Cardiovascular disease

Our studies on the recruitment of B cells in SLE using apoptotic cells as antigen have many connections to atherosclerosis. First, SLE patients have greatly increased risk of atherosclerosis and second many of the receptors we are studying are also involved in fat metabolism. For these reasons we compare B cell activation in atherosclerosis with SLE and try to find ways to harness the positive effect that B cells have in this disease to design novel B cell directed treatments.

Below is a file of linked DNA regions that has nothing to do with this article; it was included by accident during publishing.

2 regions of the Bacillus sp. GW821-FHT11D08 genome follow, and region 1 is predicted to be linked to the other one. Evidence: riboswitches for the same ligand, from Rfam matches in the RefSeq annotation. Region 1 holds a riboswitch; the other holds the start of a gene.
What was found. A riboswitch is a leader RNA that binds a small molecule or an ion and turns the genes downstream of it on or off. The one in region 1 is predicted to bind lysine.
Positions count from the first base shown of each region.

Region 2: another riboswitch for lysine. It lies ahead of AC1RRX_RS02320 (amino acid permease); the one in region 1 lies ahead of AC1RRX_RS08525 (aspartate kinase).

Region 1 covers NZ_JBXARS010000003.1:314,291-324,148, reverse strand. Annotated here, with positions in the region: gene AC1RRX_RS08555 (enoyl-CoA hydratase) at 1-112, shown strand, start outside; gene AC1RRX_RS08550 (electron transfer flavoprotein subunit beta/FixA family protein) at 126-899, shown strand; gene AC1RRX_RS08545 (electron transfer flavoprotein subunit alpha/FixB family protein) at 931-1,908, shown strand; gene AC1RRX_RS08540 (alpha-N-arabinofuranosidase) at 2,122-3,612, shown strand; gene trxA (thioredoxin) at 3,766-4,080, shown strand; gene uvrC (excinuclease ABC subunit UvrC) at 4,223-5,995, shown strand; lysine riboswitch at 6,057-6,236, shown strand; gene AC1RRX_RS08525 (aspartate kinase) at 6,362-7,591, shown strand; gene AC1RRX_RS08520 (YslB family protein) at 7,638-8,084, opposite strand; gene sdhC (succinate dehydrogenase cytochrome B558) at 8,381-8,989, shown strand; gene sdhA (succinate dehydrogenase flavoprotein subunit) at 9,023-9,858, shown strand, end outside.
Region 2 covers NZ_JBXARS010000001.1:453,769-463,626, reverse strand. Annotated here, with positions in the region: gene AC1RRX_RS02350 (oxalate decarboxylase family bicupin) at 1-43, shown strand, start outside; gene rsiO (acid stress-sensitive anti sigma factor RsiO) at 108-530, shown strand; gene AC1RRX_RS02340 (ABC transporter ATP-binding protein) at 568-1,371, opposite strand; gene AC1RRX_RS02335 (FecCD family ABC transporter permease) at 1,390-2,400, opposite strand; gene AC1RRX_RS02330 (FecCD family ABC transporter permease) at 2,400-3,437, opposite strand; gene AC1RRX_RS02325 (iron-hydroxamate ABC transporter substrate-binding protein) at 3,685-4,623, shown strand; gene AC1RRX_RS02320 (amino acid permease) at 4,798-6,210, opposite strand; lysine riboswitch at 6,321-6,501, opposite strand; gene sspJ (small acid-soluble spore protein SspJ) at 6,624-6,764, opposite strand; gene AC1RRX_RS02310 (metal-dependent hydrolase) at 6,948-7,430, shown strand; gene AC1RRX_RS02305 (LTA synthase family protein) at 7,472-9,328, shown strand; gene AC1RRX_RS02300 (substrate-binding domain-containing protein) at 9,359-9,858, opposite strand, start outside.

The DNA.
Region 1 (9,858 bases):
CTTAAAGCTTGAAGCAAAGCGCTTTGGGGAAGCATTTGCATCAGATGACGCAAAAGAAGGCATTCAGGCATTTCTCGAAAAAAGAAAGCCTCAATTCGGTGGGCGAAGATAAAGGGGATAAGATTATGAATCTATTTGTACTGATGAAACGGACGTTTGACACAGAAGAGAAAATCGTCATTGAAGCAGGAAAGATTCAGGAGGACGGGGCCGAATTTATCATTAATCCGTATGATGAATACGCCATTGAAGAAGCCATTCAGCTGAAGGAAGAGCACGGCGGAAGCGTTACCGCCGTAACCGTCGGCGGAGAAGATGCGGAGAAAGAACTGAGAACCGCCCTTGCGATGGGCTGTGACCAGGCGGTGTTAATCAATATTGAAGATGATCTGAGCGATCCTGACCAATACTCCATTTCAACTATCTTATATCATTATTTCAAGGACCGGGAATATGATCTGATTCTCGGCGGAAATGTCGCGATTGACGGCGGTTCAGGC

Metastatic cancer develops primarily at secondary sites by interaction with stromal cells within a supporting extra cellular matrix. Within the mixture of stromal cells, macrophages have an important role in producing factors that both lead to and support cancer growth. As such, tumor associated macrophages (TAM) and the related myeloid-derived suppressor cells (MDSCs) represent the major inflammatory component of the stroma in many tumors and increased numbers of these cells are associated with poor prognosis. In our studies on B cell regulation by specific macrophage subtypes we have found that specific regulators of TAM expressed antigens could potentially be used to affect the inflammatory response. Thus we aim to study the interaction between macrophages and B cells in cancer stroma.